Aldo Taranto


In the harmony of its parts, photographic series inspired by a definite objective could become both the most tender lyric and the most powerful weapon. Moholy- Nagy thought indeed that the knowledge of photography was crucial as much as the knowledge of the alphabet. His fear that “The wide spreading of photographical techniques can cause an unpleasant state of things, like the prevalent idea that it’s possible to take ‘nice’ photos without any difficulty, just by following a scheme of instructions” is still alive. Being very careful in avoiding normative repetition, this photographer needed to choose; and he did it without any helping formulary. He did it not in just one day, due to the variety of possible results, because the variety of results achievable by overexposing or underexposing or using other means is never-ending. To aim at his own result, this photographer didn’t add anything to the instruments at his own disposal: he just subtracted, because even in photographical art, imagination is not bound to instrumental logic. On the other hand, he choose not to give up the beauty of the darkest blacks and of those shadows that make you think about the depths, and not about the plan surfaces, of black paper, about the delicate half tones and nuances. What is worthy for him is to weight the exact amount of both clearness and softness, because clearness is hard, while softness is tender. To realize this work of art, the photographer needed therefore  to take a stand, to make a gesture: decision, indecision, a relation with the object that was to be photographed and that was still to be acknowledged in terms of borders and of essence, the only things already known being its different levels of development. What happens during this dizzy development is not a panoramic view, but a shifting; and this vertigo coming from the ruins is the first site. Here, the photographer starts from the sublime, and so he risks to fail in keeping the highness, because this ruins are “a burning vision”, a vision that burns even the film itself, even the vision of time, a time lived by, extended until nowadays, like a point made of identity between history and our personal lives. Chosen with precision, the structural pivot contains an impulse at the maximum of freedom allowed to the light, surrounding it together with the ruins in a square, and holding it in the four sides of the shape, foundation of the builder. Here, at the roots, the dazzling castle got to be taken by a rudimentary photographical device, just like the one a child of past times could have used. The street is the second site: Via Cruyllas. Here the shifting, being prone to the slope, is oblique, just like a look thrown both toward distance and closeness, just to be aware of where one is putting one’s foot. There’s the same atmosphere of the 7th century travellers: the research of a correct point of view corresponds to the most meditated part, even though it looks like a note. In the air, an announcement: a man in a suit lends his ear to the land to protect himself, even though there is no danger at all. The loud noise of three shots from the mortar announces, just like a horn in a battle, that the time has come. Here, the photographer, conforming his vision to the triumph of the sacred, enlarges it e participates: trees and rocks are in bloom with human beings, but far away, in the landscape, because the scene inclines in a bound of arms, shoulders and legs holding the Saint. What was dumb and secret, the relationships between man and divine on which an entire culture depends, shows up and finally settles down. Life, even the part of life that is out of field, flows back again, and time comes back to what it was: a flood that flows from the source to the sea and then scatters away on the horizon.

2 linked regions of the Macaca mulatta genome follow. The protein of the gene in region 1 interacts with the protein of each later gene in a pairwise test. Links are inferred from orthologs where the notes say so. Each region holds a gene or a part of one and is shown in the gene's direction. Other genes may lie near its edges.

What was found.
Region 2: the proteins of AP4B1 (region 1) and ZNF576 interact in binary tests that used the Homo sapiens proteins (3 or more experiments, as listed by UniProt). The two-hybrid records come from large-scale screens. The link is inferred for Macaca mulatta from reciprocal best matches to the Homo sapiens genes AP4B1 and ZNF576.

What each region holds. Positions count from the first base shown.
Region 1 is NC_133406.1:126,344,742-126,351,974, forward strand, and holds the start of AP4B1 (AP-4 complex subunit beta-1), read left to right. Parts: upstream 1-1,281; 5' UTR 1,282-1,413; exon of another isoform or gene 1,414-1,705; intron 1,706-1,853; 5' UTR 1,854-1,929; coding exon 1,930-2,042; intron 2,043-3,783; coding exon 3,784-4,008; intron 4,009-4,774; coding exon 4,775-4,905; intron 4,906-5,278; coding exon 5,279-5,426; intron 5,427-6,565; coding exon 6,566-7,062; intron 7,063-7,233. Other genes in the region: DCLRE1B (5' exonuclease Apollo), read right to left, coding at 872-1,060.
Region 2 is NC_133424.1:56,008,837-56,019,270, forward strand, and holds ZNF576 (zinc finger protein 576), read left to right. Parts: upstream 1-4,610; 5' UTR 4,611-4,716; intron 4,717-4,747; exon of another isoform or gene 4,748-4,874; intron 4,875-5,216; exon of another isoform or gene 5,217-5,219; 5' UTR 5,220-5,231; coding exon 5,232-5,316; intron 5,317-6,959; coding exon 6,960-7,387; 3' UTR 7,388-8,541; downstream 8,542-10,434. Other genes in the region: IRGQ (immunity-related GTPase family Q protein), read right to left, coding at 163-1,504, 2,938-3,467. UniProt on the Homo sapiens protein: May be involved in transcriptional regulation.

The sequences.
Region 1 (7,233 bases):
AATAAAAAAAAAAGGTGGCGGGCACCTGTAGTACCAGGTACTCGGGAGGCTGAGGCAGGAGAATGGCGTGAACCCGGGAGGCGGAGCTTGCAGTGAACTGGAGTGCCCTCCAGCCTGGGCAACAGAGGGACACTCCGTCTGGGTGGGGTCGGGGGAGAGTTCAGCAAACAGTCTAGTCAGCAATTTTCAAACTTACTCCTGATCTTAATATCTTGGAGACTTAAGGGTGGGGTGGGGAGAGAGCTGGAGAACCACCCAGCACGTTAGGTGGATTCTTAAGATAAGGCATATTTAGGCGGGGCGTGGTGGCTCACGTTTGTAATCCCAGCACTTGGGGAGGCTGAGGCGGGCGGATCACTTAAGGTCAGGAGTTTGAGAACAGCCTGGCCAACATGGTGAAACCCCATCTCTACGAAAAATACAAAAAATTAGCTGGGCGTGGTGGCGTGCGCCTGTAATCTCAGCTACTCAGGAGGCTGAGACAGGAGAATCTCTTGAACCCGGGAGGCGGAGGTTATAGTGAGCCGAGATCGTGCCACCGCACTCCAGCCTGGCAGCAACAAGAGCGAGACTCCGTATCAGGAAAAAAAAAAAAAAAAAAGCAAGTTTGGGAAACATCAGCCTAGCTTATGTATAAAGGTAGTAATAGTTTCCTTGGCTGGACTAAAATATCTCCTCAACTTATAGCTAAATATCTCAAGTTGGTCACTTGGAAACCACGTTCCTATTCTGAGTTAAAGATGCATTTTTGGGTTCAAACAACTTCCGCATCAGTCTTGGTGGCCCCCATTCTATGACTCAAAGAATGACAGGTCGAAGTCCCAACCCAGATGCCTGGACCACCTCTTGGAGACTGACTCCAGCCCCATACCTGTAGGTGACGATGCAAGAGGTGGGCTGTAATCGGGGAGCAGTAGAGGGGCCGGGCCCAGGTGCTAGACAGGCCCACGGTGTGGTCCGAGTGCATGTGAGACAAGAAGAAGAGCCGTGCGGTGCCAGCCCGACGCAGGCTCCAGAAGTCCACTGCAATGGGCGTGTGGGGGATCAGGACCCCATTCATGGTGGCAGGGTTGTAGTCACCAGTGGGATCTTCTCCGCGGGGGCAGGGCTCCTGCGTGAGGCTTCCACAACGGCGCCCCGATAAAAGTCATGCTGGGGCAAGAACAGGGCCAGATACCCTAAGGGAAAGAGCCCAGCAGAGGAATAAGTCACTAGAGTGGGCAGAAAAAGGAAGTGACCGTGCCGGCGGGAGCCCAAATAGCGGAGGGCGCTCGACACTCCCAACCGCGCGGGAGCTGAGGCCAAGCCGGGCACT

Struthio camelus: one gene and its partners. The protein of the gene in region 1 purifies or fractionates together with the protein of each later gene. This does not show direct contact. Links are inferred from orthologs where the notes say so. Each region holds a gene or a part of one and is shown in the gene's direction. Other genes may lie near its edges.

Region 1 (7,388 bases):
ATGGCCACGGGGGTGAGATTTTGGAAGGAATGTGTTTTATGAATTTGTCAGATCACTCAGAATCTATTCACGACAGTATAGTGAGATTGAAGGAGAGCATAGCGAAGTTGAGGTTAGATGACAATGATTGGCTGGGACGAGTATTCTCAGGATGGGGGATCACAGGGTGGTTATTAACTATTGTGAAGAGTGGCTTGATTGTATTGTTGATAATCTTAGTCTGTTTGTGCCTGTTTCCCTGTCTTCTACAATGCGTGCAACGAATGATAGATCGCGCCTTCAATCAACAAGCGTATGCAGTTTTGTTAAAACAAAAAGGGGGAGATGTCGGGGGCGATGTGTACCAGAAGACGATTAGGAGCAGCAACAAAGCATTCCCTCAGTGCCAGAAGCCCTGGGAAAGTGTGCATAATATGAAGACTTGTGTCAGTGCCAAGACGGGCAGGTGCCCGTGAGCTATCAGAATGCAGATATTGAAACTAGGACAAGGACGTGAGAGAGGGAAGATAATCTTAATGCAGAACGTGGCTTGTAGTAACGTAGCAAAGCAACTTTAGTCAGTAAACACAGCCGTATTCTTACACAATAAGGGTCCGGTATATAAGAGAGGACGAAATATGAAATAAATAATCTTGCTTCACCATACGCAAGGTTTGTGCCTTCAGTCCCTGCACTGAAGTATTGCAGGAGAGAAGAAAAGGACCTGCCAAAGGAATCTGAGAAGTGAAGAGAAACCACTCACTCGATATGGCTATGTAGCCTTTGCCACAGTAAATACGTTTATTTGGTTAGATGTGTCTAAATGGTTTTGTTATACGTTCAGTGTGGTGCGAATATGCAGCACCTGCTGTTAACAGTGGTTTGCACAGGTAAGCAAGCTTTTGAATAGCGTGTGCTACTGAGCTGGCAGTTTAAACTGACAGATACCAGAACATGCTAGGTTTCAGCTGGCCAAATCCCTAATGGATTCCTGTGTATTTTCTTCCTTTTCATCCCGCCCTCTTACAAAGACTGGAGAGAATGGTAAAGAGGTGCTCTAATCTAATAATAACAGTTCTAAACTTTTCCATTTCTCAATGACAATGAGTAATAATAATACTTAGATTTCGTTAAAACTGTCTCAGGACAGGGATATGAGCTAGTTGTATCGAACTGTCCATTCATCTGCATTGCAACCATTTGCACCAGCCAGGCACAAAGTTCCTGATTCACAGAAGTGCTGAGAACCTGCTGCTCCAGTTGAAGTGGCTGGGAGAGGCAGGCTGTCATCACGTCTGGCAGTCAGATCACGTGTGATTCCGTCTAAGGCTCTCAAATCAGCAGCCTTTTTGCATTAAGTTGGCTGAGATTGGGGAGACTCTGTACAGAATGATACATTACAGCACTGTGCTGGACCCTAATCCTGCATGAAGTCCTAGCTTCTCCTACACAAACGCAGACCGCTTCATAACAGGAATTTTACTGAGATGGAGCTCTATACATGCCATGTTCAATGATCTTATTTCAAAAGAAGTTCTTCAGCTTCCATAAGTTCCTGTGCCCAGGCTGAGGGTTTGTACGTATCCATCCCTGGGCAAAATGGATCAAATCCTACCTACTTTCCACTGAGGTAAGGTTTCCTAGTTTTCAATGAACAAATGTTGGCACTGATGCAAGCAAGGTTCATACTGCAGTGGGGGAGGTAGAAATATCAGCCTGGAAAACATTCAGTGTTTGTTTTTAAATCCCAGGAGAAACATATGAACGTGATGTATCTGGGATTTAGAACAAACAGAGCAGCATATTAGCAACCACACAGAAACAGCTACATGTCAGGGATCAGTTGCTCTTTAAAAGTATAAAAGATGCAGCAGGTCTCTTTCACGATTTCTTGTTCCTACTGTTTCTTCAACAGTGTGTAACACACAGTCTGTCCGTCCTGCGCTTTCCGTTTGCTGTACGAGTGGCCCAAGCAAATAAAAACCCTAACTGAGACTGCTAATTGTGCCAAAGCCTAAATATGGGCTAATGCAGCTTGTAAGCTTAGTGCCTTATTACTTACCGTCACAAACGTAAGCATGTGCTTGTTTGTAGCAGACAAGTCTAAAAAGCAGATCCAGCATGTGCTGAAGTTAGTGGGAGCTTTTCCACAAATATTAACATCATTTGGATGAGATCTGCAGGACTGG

Mario Fillioley

Testi | texts

Associazione Culturale Promo Loco
Via Cruyllas Calatabiano.

Traduzione |  translates
Virginia Vaccaro
Traduzione |  translates
Mario Fillioley

Ccopyrigth 2010 Promo Loco Associazione Culturale P.IVA 04735520878